For the New York Review of Books, Robyn Creswell writes about the Syrian film collective Abounaddara and their weekly videos. Their depiction of Syria, she writes, provides a dramatically different and needed picture of the war-torn country that is usually offered in the media. Read her in partial below, or the full version here.
As the Syrian conflict passes its fifth anniversary, a partial cease-fire and the withdrawal of some Russian forces has brought what many are calling the best chance in years for peace to begin to take hold. And yet as international negotiators try to bring together the government with dozens of different opposition groups, a larger question about the deeply divided country remains: What do Syrians themselves want? The lead-up to possible talks has been dominated by geopolitical and strategic considerations rather than appeals to popular will. Many foreign observers, confronted by daily images of violence and its victims, may wonder if there still is a Syria at all beyond the war.
The work of the anonymous Syrian film collective Abounaddara provides a strikingly different picture of Syrians and their country. The members of Abounaddara, an Arabic phrase meaning “the man with glasses,” began making films in 2010, but it was Syria’s version of the Arab Spring that gave them an urgent sense of purpose. For the past five years, they have posted a new documentary film every week, resulting in an archive of nearly four hundred shorts that can be watched for free on Vimeo. By contrast with the ghoulish habits of television coverage of the war, Abounaddara’s films, which typically run two to three minutes, show individual Syrians who speak—often directly to the camera—rather than mute collectives of the dead.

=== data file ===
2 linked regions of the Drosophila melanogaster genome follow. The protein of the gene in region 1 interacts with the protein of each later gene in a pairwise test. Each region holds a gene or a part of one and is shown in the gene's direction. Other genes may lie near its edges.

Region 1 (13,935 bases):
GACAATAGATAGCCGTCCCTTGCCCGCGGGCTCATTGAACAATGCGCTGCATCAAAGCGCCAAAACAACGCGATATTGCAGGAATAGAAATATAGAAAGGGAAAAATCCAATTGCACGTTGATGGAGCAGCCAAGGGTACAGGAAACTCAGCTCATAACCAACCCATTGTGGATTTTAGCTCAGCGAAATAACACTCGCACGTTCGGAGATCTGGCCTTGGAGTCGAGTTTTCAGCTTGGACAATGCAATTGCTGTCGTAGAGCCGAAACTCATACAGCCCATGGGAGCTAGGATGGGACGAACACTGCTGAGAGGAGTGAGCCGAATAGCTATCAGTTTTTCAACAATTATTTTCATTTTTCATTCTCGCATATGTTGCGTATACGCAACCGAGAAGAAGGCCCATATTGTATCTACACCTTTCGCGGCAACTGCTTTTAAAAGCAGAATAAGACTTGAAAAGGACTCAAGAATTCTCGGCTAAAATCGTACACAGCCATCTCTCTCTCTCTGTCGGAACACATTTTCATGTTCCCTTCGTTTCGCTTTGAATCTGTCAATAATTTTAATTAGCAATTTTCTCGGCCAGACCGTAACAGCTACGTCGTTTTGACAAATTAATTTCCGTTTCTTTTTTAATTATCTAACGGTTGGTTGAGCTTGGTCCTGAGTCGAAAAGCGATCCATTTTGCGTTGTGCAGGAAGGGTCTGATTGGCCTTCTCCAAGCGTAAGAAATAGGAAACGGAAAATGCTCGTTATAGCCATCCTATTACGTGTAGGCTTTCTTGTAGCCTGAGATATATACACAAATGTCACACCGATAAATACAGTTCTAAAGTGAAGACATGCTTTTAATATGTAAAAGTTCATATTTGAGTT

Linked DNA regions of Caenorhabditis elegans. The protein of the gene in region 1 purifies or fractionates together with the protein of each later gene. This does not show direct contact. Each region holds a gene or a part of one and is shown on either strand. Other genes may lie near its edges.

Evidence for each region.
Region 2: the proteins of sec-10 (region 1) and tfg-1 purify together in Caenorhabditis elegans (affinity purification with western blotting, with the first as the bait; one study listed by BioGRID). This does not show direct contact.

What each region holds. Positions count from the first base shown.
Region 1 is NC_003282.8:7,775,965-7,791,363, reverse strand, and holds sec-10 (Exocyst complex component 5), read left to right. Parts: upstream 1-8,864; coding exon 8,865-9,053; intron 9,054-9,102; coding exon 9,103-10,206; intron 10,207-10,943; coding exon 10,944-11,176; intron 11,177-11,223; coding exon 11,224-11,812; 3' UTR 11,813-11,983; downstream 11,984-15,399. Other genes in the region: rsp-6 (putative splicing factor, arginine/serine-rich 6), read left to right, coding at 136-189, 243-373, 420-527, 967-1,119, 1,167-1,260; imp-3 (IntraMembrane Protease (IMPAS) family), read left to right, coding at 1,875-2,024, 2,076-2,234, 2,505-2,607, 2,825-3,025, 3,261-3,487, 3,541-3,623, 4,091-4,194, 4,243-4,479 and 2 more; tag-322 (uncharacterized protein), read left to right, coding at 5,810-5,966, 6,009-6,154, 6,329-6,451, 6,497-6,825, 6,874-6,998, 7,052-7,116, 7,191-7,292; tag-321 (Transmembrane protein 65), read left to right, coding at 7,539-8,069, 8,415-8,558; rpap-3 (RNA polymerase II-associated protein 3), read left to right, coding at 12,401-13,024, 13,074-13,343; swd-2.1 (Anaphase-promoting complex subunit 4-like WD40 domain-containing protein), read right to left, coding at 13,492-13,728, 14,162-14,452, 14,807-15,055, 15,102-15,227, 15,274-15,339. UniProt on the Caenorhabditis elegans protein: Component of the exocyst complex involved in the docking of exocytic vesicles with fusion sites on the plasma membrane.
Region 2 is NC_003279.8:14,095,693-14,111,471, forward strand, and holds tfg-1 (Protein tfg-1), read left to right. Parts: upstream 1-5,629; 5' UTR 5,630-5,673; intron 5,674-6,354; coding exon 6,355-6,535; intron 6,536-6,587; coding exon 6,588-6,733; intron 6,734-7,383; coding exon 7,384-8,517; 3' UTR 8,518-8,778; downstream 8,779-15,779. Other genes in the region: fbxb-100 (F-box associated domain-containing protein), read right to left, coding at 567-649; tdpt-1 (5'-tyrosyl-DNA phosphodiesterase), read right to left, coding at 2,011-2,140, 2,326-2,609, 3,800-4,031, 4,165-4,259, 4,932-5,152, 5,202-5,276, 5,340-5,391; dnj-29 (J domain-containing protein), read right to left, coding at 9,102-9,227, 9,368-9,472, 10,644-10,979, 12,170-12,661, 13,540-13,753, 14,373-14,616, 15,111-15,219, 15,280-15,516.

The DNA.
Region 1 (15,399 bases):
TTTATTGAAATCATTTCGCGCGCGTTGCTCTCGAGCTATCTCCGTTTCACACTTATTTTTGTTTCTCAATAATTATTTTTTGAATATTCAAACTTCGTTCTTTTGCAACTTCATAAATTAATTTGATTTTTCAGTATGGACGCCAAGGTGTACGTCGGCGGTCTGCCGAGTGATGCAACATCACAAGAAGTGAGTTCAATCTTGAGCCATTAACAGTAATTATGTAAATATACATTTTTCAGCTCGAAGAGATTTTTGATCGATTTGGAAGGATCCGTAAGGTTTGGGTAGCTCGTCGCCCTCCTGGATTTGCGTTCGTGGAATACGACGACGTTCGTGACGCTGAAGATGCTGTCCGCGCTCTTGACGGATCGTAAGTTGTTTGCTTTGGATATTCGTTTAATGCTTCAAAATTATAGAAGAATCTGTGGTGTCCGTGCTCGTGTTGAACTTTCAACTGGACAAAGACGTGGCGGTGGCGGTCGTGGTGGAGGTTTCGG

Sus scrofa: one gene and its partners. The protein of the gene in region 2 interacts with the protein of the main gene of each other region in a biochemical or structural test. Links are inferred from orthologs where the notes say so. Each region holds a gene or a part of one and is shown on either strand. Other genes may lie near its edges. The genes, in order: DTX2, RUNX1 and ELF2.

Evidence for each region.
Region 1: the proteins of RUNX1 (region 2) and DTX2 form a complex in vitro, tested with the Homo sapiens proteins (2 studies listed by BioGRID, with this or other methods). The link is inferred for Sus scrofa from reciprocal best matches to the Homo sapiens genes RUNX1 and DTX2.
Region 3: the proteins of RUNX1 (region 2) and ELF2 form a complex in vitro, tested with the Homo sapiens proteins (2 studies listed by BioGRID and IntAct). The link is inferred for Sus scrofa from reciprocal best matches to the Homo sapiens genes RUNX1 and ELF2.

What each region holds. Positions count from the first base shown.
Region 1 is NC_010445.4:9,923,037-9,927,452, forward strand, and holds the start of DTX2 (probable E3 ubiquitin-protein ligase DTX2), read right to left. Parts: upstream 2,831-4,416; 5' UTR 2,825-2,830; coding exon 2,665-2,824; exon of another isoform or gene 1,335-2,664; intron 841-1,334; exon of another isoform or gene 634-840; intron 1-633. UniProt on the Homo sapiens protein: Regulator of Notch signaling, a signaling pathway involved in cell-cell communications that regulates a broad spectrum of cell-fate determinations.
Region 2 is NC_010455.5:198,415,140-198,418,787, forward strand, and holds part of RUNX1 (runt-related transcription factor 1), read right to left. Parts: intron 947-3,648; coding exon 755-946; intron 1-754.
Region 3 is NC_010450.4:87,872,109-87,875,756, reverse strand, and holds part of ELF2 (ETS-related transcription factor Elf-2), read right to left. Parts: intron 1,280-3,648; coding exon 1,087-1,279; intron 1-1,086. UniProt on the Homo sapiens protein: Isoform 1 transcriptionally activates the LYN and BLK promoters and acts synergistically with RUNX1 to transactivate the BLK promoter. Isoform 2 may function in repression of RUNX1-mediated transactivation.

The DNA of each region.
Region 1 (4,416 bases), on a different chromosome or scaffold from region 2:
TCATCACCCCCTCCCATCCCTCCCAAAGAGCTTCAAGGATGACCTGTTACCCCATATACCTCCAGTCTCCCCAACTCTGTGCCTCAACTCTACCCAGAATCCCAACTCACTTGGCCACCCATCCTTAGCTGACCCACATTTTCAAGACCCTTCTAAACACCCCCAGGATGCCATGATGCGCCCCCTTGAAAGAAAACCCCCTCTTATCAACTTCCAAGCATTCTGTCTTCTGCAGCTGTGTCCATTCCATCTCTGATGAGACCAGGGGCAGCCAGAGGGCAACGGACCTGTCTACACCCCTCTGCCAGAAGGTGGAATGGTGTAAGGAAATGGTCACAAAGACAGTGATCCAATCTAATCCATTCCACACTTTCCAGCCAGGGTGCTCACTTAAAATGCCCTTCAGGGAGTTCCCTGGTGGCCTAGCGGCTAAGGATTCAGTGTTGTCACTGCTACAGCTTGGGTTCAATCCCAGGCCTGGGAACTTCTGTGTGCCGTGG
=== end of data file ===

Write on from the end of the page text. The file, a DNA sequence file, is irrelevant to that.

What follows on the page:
These films, whose subjects include soccer players for the Syrian national team, bereaved parents, former prisoners of ISIS, intellectuals, and refugees, are powerful portraits of individual Syrians, yet they can also be hard to read, in part because we’re told so little about the subjects and settings. This withholding of information is clearly by design. The films often begin and end in medias res, leaving the viewer to puzzle out their significance. They require one to think as well as to look.
Other Abounaddara films offer glimpses into quotidian life: boys playing video games, a man trying on a jacket, merchants talking shop. But there is invariably some friction between the actions we see and where they are taking place. The gloomy labyrinths of first-person shooter video games are made more sinister by their revealed similarity to the gloomy labyrinths of a makeshift camp for Syrians that have had to flee their homes. (What sort of fun, we ask ourselves, what sort of escape do these games truly offer?) The gestures of a man trying on a jacket are subtly different when he does it in a migrant processing center: he’s not buying the jacket, it’s being given to him second-hand, so what counts as a good fit? In these films, the everyday is rendered strange by war, yet war itself takes place among the stubborn routines of daily life.
*Screenshot of Abounaddara video via Dazed